So what do I tell students? I tell them that a graduate degree will be beneficial in two ways: it opens doors (practical knowledge learned & networking) and, from my experience, students get promoted sooner.

If you’re still reading, you are likely wondering about choosing a school. The simple response – there aren’t but a handful, so you won’t have to whittle down a list of 50. So how to choose the right school for you? Grad school isn’t quite like undergrad. I think there are different criteria that come into play when choosing the right program. Let’s start with the word “program” – the program is more important than the school, .so focus on the program and what it offers versus what the college or university as a whole offers. While the general focus of each program is similar, there are differences. There are some clear and rather obvious criteria perspective students should explore: location, size, availability to internships, professors, course offerings, cost, etc., but I think the not-so-obvious criteria are equally as important.

I tell perspective students that grad school is a gift to themselves and it is the opportunity to forge life-long friendships and connections that will one day be beneficial in their career. These types of relationships are forged out of the community built around the program. Thus, it is important to ask about the community: is it an active community, who is involved, is it welcoming, how do people know about it, get involved, etc. Students excel when they are part of a greater community.

Community is just one of the not-so-common criteria. There are a host of others such as where do the other graduate students come from, are there related graduate programs on campus, how involved is the program in the greater community, what type of support is available to graduate students (this could include the counseling center, academic support, etc.), how accessible is the director, are there opportunities to mentor undergraduates, are their volunteer opportunities, and how active is the program in regional and national conferences.

I wish any of you who choose to pursue grad school the very best as you embark upon your journey. I challenge you to think about the standard questions, but also think about how the program will shape you as an editor, designer, content developer, marketer, etc. Who will help you achieve your goals – certainly your professors, but what about your peers? Think about the not-so-common questions as you progress in your search and no doubt – you will make the right decision for you!

Good luck!

Anne Converse Willkomm MFA ’10
Director of the Graduate Publishing Programs
Rosemont College

Thoughts on Banning Books

I’ve tweeted a fair amount this week about Banned Book Week. Every year it bothers me. What are people thinking? I was naïve about the practice of banning books until my daughter’s school (which she didn’t attend for very long) banned the Harry Potter series. I didn’t know much about Harry Potter at the time, but decided I had better read the book to see why the parents and the school were in such a panic.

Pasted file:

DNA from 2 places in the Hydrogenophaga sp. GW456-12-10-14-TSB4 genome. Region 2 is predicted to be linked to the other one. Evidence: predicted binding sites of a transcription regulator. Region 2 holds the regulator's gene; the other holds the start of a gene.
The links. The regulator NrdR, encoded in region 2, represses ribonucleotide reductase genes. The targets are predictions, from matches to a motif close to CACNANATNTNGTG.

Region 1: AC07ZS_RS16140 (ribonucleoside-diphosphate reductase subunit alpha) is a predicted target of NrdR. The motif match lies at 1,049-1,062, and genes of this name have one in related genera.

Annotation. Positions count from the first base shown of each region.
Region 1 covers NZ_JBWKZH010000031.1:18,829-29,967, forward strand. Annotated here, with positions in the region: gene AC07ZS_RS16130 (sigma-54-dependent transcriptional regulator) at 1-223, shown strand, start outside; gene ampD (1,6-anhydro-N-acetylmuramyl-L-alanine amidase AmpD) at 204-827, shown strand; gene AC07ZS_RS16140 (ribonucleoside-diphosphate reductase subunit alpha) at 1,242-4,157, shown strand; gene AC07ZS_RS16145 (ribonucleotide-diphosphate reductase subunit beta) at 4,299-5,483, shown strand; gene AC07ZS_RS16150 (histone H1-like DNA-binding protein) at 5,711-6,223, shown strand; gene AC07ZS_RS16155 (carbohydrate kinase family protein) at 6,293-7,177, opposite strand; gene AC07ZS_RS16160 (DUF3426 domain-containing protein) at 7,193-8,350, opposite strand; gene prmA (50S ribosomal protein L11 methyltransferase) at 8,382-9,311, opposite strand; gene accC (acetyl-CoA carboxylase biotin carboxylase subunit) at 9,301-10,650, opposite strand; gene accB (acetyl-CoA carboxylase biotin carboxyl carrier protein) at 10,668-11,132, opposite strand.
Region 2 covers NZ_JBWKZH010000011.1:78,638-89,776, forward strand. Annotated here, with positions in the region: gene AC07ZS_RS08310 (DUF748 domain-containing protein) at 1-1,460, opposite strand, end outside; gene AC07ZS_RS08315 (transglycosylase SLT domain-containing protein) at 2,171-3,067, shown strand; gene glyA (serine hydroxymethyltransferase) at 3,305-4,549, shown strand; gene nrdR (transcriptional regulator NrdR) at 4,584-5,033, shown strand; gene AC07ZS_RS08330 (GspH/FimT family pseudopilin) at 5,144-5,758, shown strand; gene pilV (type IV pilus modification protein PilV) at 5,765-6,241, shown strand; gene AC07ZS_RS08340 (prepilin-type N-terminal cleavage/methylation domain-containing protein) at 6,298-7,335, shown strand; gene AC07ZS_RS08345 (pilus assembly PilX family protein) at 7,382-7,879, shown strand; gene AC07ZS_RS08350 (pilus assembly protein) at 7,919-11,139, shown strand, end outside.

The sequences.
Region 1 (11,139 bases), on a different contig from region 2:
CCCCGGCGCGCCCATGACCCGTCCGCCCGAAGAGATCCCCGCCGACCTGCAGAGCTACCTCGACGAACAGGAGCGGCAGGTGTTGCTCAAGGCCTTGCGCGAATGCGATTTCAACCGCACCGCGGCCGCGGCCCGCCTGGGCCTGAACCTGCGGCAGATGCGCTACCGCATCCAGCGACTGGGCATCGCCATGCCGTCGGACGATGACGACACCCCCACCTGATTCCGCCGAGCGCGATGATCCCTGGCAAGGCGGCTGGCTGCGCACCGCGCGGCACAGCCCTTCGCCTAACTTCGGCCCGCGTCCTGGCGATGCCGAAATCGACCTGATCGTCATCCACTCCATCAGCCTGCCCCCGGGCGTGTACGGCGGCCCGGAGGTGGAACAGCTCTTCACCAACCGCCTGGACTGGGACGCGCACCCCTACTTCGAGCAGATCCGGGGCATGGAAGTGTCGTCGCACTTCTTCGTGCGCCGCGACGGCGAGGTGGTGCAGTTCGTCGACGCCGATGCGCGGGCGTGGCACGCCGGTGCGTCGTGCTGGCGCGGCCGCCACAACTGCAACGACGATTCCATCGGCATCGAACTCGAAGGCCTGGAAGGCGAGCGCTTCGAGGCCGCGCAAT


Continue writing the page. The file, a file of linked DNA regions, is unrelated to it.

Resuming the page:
At the time, it wasn’t the act of banning the book that I found so shocking, but rather the multitude of reasons parents and administrators wanted the book banned. I sat there speechless as Biblical quotes about devil worshipping were slung across the room. Don’t let me mislead you, however, into thinking this was simply a religious objection. Concerns about living in a fantasy world, practicing magic to defeat evil was unrealistic, Harry and his pals are rule breakers, they don’t listen to the adults, teachers are portrayed as strange and/or unsympathetic or too sympathetic, Hagrid is a bad influence, what happens is too unrealistic, and the list went on and on and on. I was left then to quote a colleague, “Are you joking me?”

I would not presume to tell parents they must allow their child to read a certain book – that is no better than banning; but I would ask these same parents to make sure they are accurately informed about the content of a book and converse with their child appropriately. By all means make your own choices for your children, but please do not prevent books from getting into the hands of other children – it simply is not your right.

For some kids, a book may be their only companion. The story may be their story, and a character may help give them insight into to the world. Books with difficult topics could lead to great conversations about beliefs, morals, and all of the gray area we navigate every single day.

My hope is that there won’t be a need to celebrate Banned Book Week going forward, and books will no longer be banned for their themes, content, characters, or situations. The needs and wants of the few cannot be forced upon the many. But unless those of us who are shocked by book banning do more than sit in shock, unless we all say “NO,” books will continue to be banned.

I say “NO.”

Anne Converse Willkomm
Director, Graduate Publishing Programs
Rosemont College

Fall = Thesis

What is a thesis or capstone project? How long does it have to be? How long do I have to complete it? How and what will I turn in? How will I be graded? Do I need to defend? And there are a dozen more questions students raise when it comes time for their culminating academic event. I refer to it as an event because it is eventful – there are successes and failures, panic attacks and feelings of relief, growth and setbacks, all of these combined together create this wonderful learning experience.

Students may begin their thesis or capstone work once they have completed 18 credits (half of their coursework). Students come to my office and we have “the talk.” Many of them are nervous or overwhelmed with few ideas solid ideas. I ask them one simple question: “What is your dream job?” Most look at me as if I am skipping a few steps, but it is the important question. Ultimately, students should work for a year on a project that interests them, challenges them, and one that will catapult them on a trajectory that will ultimately land them their dream job in the world of publishing.